Like almost everyone, I have been trying to figure out how it was possible that a person who has never held public office before, and who may not actually be a Republican, could be on the verge of gaining the Republican nomination.   Many conservatives cannot figure this out, especially given that he holds views that are diametrically opposed to most Republican orthodoxy.

There is no doubt that Trump has gained a large number of votes, over 10 million, which at this point are the second most ever garnered by a Republican in the primaries (Bush in 2000 collected over 12 million votes).  So even though Trump has not gained a majority of the Republican votes, he certainly has gained a lot of support.

So what explains Trump?

Of course the obvious answer is that some people are “angry” at Washington, politicians and what generally is happening to them.  This also explains, in part, the success of Bernie Sanders’ campaign. Ironically both of these candidates were not members of the parties they seek the nomination for, until recently (if they ever converted).  One measure of the people’s anger at Washington is overall “approval” ratings of Congress that now hover close to single digits.
But this just begs the question: why are people so mad at Washington, at politicians?

My theory is that one of the main reasons the Republican base is angry is that the GOP has overpromised for years what can possibly be accomplished if the Republicans gained office.  So, after President Barack Obama gained office in 2008, the recession and other factors led to a backlash in 2010, fed by the so-called “Tea Party” movement.  Republicans gained control of the House, and later the Senate.  

What seems important is that when the GOP ran to take office they promised that they could overturn all or nearly all of the policies enacted by Obama, led by “Obamacare” but also sustaining aspects of the stimulus package, and many other policies.  The GOP base was very happy the House would lead the dismantling of Obama’s policies.  And of course they tried, for example voting over 50 times to repeal Obamacare.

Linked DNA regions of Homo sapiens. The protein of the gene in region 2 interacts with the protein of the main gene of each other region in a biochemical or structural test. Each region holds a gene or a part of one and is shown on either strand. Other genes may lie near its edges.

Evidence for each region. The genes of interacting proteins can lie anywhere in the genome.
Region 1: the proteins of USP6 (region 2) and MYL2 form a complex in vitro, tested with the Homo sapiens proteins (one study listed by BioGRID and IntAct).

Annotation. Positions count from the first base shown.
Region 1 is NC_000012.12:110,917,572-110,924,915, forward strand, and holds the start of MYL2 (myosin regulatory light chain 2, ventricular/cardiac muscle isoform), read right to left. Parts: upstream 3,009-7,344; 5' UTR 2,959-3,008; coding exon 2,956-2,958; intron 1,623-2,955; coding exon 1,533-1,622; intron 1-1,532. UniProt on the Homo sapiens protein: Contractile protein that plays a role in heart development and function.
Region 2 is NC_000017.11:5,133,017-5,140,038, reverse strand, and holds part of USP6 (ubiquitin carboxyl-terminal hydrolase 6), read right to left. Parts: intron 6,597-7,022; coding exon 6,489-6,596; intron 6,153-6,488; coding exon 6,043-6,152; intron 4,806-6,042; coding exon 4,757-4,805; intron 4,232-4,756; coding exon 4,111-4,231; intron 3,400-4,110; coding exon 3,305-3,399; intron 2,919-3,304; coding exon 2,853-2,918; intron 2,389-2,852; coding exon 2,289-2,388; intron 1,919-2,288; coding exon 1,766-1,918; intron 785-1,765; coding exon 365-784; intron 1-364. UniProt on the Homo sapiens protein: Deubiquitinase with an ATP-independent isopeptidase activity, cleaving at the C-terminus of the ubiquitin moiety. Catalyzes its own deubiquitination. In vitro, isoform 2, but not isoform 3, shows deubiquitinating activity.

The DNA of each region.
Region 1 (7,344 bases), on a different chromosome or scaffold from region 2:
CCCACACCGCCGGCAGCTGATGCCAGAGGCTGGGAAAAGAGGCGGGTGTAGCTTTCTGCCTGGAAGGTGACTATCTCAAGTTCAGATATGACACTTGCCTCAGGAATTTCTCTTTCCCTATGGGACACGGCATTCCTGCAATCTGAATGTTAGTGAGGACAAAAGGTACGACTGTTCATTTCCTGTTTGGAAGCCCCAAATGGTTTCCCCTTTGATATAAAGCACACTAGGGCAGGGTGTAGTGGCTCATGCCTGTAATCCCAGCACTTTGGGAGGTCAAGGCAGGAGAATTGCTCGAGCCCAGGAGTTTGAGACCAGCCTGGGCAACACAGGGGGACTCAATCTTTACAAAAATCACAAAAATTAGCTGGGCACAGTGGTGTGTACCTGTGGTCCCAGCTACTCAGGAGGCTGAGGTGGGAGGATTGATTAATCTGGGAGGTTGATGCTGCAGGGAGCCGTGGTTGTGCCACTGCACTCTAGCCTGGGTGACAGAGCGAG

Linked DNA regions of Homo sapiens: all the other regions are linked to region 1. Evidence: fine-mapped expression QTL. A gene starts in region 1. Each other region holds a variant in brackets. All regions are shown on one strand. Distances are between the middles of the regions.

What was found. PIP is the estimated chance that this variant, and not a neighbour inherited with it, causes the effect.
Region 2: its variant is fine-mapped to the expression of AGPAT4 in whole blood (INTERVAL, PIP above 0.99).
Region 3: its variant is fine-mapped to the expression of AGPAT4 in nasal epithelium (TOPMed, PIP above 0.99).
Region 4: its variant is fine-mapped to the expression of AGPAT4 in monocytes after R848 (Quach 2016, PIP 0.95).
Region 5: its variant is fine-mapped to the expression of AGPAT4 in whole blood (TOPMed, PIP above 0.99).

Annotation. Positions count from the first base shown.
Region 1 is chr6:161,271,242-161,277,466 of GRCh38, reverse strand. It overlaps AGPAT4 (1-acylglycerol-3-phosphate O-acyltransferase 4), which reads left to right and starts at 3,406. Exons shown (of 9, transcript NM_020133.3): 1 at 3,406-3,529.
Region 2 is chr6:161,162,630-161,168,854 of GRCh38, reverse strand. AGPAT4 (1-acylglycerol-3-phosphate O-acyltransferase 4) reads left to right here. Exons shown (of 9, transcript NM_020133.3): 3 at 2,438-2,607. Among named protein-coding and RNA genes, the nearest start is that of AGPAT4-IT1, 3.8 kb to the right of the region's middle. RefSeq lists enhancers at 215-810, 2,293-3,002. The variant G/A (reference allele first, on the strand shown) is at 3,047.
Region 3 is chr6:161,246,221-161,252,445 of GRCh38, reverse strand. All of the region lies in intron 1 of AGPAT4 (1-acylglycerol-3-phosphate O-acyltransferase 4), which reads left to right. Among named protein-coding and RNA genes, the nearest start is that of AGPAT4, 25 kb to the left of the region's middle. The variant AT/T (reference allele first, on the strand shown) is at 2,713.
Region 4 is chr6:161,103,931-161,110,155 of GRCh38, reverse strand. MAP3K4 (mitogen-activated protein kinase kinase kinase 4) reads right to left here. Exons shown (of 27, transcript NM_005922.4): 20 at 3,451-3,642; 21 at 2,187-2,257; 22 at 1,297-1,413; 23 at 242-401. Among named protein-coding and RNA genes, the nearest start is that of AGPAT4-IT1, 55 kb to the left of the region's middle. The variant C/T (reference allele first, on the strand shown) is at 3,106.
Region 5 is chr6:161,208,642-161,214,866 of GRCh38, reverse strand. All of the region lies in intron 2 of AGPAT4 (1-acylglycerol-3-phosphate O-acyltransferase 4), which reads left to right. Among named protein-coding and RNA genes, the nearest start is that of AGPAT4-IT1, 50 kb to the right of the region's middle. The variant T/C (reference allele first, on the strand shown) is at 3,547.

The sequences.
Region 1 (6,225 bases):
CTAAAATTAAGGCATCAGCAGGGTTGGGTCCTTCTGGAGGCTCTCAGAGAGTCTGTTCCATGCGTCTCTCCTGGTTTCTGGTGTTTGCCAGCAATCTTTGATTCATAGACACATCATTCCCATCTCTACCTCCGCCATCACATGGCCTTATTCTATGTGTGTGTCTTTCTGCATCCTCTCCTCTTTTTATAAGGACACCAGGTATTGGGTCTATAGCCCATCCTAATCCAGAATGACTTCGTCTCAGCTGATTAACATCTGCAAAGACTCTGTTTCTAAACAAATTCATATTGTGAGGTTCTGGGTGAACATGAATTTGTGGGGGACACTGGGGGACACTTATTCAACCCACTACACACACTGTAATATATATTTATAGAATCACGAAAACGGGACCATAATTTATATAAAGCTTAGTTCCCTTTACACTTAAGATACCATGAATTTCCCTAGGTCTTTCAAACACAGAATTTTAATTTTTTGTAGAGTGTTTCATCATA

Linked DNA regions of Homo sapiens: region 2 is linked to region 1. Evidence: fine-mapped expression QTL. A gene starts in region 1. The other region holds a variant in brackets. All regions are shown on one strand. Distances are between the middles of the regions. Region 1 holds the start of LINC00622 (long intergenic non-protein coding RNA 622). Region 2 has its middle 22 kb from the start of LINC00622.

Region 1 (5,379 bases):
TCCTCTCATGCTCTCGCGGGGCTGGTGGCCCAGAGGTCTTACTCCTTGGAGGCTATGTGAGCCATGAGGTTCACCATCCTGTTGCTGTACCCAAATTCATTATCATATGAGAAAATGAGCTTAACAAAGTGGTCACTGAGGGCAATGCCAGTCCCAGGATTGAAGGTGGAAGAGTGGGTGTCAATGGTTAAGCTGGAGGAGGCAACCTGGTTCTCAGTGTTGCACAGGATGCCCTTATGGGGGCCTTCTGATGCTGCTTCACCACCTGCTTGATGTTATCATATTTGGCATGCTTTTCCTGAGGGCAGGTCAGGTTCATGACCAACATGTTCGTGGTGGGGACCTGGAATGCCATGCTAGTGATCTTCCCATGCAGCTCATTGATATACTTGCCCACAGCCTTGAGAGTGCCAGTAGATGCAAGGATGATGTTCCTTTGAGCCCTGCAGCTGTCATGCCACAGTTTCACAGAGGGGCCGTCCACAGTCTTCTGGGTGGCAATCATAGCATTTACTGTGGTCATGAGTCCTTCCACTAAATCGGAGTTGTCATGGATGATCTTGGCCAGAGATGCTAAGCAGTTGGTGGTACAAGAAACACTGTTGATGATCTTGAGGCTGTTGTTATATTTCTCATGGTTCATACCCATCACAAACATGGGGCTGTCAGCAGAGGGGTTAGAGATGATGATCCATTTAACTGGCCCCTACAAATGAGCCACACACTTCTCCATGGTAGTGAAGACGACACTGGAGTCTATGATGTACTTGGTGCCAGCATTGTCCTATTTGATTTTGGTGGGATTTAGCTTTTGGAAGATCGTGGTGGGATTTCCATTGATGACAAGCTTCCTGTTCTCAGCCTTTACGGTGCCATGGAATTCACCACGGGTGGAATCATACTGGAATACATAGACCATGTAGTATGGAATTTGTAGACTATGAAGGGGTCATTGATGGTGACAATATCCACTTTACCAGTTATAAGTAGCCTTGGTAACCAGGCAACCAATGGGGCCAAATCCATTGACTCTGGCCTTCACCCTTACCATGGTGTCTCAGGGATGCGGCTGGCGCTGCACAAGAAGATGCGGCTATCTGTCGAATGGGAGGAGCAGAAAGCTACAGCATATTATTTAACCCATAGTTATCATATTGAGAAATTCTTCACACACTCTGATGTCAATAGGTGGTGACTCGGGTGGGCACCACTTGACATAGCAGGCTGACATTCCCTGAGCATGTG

But this was always a fool’s errand.  Why?  To understand this, people need to understand the simple basics of the US federal government structure. To repeal any legislation, or to pass it, it must be passed not only through the House, but also through the Senate, then get signed by the President.  And to get through the Senate, the reality is that 60 votes are almost always needed, not a bare majority. Why? Because with 40 or more votes, the minority can put a halt to any piece of legislation unless more than 60 Senators vote to “invoke cloture.”  The Republicans don’t have 60 votes now (they hold a 54-46 margin), and only rarely in history has the majority party held more than 60 votes. See graph here for history of this.

Even if one party did control both Houses of Congress, and over 60 votes in the Senate, of course the President needs to sign any legislation, unless two-thirds of both Houses override his veto.  It has been very rare for any party to have 67 votes or more in the Senate (this has happened only twice in the last 100 years, while FDR and Johnson were President).
So the reality is that the GOP voters were told that much if not most of Obama’s agenda would get repealed and reversed if the GOP simply took control of the Congress, and other GOP initiatives could get passed.  But they had to know at the time this was impossible while Obama holds his veto pen.

My view is this is why a relatively small, but vocal subset of the population is so furious at Washington, and why Trump (and Sanders for that matter) could exploit this and do well this primary season.  In particular, Tea Party voters are the most angry, and they make up a large part of Trump’s base.  Since they are also not part of the traditional (or establishment) GOP base, these voters are unconventional – fiscally conservative on some issues, but not others; not necessarily driven by “social issues” like abortion; and in some cases more isolationist than traditional Republicans.

So in many ways, the Republicans have themselves to blame for creating the Trump phenomenon.  By stoking the anger and opposition to Obama and the Democrats for years, and convincing voters to put them into office, this achieved the objective of giving the Republicans control of Congress, but little else. As is well known now, the 114th Congress has been the least productive of any in recent history, and this seems to be a shock to many GOP voters (and tea party voters) who certainly expected a lot more from them before now.

Recent polls shows that the Tea Party supporters, voting in the GOP primaries, strongly support Trump (for example, a February poll by CNN shows that Trump led with 56% support of tea party advocates, a huge lead over 16% that favored Cruz).

Of course many other factors explain Trump’s success, well enumerated elsewhere.  And while the anger at Washington is obvious, what seems very little understood is that the GOP set itself up for this problem by overpromising what it could possibly accomplish.